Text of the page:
Hot Joints

Mr Mike Rafferty does an overview of the three main conditions that cause hot joints - gout, pseudogout and septic arthritis.

 

Lecture by

Video Duration: 8 minutes

  • Gout
    Created by Lara
    General
    Epidemiology

    A crystal arthropathy

    Gout is a hyperuricaemia and deposition of sodium urate crystals in joint spaces.

    Gout occurs in men more than women, due to males having higher uric acid blood levels, however female incidence goes up as diuretics are used. Incidence is mostly in over 50s and has an incidence in the UK of 3-7%


    Pathology

    Deposits of sodium urate crystals - Needle shaped

    These deposits are in the synovium of joints, most commonly the first metatarsophalangeal joint (The Big Toe). The also affect the hands at the metacarpophalangeal joints and the pinna of the ear.

    Uncommon locations for acute gout attacks include the ankle, knee and hip. The cause of increased incidence in lower limbs is thought to be gravitational bias in crystal deposition.

    The sodium urate crystals can also from in the kidney and cause chronic nephropathy in severe cases. Renal disease is the most serious complication of chronic gout.

    Top three causes

    Idiopathic decreased uric acid excretion (commonest)

    Impaired excretion due to secondary cause (Thiazide diuretics)

    Increased uric acid production

    High dietary purine intake

    Clinical Features
    Symptoms

    PAIN. Gouty attacks can be very painful. There is acute inflammation around the affected joint with warmth and swelling. It is usually a monoarthritis but more than one joint can be affected.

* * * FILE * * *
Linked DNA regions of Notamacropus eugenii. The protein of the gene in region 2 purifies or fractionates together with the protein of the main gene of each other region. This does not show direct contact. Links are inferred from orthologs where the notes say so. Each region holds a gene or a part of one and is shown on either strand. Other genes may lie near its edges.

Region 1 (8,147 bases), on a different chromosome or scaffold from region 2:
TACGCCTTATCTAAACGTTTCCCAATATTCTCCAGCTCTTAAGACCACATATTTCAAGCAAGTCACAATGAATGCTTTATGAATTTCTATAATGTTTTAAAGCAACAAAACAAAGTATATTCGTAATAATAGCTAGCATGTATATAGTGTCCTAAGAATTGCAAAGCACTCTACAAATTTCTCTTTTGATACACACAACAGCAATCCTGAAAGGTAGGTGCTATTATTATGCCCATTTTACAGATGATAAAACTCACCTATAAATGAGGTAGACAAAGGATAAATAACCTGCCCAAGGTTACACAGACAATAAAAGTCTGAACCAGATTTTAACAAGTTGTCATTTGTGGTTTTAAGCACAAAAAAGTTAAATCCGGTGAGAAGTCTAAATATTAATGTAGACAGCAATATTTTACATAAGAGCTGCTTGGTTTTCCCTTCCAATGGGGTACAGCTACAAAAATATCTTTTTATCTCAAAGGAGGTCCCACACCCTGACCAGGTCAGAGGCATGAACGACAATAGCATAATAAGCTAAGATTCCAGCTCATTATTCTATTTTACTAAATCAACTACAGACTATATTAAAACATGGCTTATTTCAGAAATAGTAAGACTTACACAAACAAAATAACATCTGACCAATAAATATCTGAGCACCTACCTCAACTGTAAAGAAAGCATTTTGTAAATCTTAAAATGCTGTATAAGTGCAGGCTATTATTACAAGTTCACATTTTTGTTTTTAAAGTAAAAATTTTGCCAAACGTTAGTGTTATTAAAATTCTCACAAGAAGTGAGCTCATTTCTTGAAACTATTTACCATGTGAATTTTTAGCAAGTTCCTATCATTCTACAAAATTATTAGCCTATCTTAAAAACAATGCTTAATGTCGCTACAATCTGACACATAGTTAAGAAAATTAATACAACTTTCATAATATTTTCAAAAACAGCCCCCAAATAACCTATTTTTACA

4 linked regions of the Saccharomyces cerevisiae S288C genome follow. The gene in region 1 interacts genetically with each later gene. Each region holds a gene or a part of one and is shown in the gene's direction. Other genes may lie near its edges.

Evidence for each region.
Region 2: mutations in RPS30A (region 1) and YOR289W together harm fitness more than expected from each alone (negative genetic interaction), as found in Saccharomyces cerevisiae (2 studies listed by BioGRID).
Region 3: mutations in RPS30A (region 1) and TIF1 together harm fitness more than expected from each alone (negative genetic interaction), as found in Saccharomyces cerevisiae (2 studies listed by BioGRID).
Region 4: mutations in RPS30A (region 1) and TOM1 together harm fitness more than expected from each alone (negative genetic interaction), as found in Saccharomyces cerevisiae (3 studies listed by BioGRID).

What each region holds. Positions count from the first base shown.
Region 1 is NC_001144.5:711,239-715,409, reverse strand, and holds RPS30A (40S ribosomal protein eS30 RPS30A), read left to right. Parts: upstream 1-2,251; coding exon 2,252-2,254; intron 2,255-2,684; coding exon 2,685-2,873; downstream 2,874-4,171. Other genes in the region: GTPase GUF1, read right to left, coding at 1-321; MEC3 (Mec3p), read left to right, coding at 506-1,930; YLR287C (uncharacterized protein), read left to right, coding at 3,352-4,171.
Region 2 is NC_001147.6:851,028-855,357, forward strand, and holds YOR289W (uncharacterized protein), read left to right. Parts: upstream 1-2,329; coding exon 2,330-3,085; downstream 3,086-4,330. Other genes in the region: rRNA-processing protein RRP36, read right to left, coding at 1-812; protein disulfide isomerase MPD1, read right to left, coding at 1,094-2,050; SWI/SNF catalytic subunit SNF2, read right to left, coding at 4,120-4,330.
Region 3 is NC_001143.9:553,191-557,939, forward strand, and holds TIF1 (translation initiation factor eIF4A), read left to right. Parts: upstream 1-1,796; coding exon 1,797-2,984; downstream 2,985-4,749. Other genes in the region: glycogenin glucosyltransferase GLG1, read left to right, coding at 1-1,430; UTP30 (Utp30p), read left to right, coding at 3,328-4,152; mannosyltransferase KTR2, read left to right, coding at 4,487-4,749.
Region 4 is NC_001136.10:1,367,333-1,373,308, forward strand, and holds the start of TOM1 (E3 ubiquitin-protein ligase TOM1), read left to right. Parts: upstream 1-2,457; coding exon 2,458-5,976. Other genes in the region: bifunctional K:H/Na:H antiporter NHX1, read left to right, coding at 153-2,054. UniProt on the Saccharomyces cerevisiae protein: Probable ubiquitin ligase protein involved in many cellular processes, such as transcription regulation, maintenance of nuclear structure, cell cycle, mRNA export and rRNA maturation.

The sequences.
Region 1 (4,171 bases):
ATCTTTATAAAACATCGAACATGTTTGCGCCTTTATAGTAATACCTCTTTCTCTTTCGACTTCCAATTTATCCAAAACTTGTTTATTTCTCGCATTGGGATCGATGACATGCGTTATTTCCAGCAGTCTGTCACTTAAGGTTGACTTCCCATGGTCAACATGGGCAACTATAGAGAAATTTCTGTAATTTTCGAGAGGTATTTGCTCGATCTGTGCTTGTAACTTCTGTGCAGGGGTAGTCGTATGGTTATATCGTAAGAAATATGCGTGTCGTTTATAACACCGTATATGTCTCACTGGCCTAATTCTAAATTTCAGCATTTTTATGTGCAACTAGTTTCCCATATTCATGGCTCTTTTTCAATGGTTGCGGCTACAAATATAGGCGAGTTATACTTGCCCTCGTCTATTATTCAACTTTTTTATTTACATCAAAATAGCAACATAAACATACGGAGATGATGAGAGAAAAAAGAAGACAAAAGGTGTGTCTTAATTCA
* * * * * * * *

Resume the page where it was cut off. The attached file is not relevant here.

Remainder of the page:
The nature of the attacks categorises the gout:

    Acute - a singular attack with a second attack likely within 2 years

    Chronic Interval - chronic gout with acute episodes

    Chronic Polyarticular - chronic gout of more than one joint

    Tophaceous - a chronic gout that also deposits in soft tissues i.e. the pinna and Achilles tendon

    Renal stones - 5% of kidney stones are uric acid stones

    Signs
    • Hyperuriceamia >6mg/100ml
    • Raised inflammatory markers: High leucocytes and high ESR
    • Tophi - large smooth deposits in skin, tendons and joints
    • Clinical presentation is highly indicative of gout
    Investigations
    Cultures

    Urine

    (Can be done to check renal involvement)

    Bloods

    Bloods

    (Serum uric acid and kidney function)

    Imaging

    X - Ray

    (Useful in polyarticular as the crystals can calcify)

    Scopic/Biopsy

    Joint Fluid Microscopy - exclude concurrent infection

    Functional

    None

    Treatment
    Conservative

    Pain relief - it responds to NSAIDs very well

    Change diet to reduce purine intake - cut beer, spinach offal and carbonated drinks

    Medical

    NSAIDS

    Colchicine

    Allopurinol (Xanthine oxidase inhibtor)

    Surgical

    Repair or replacement of affected joints usually removal of tophi.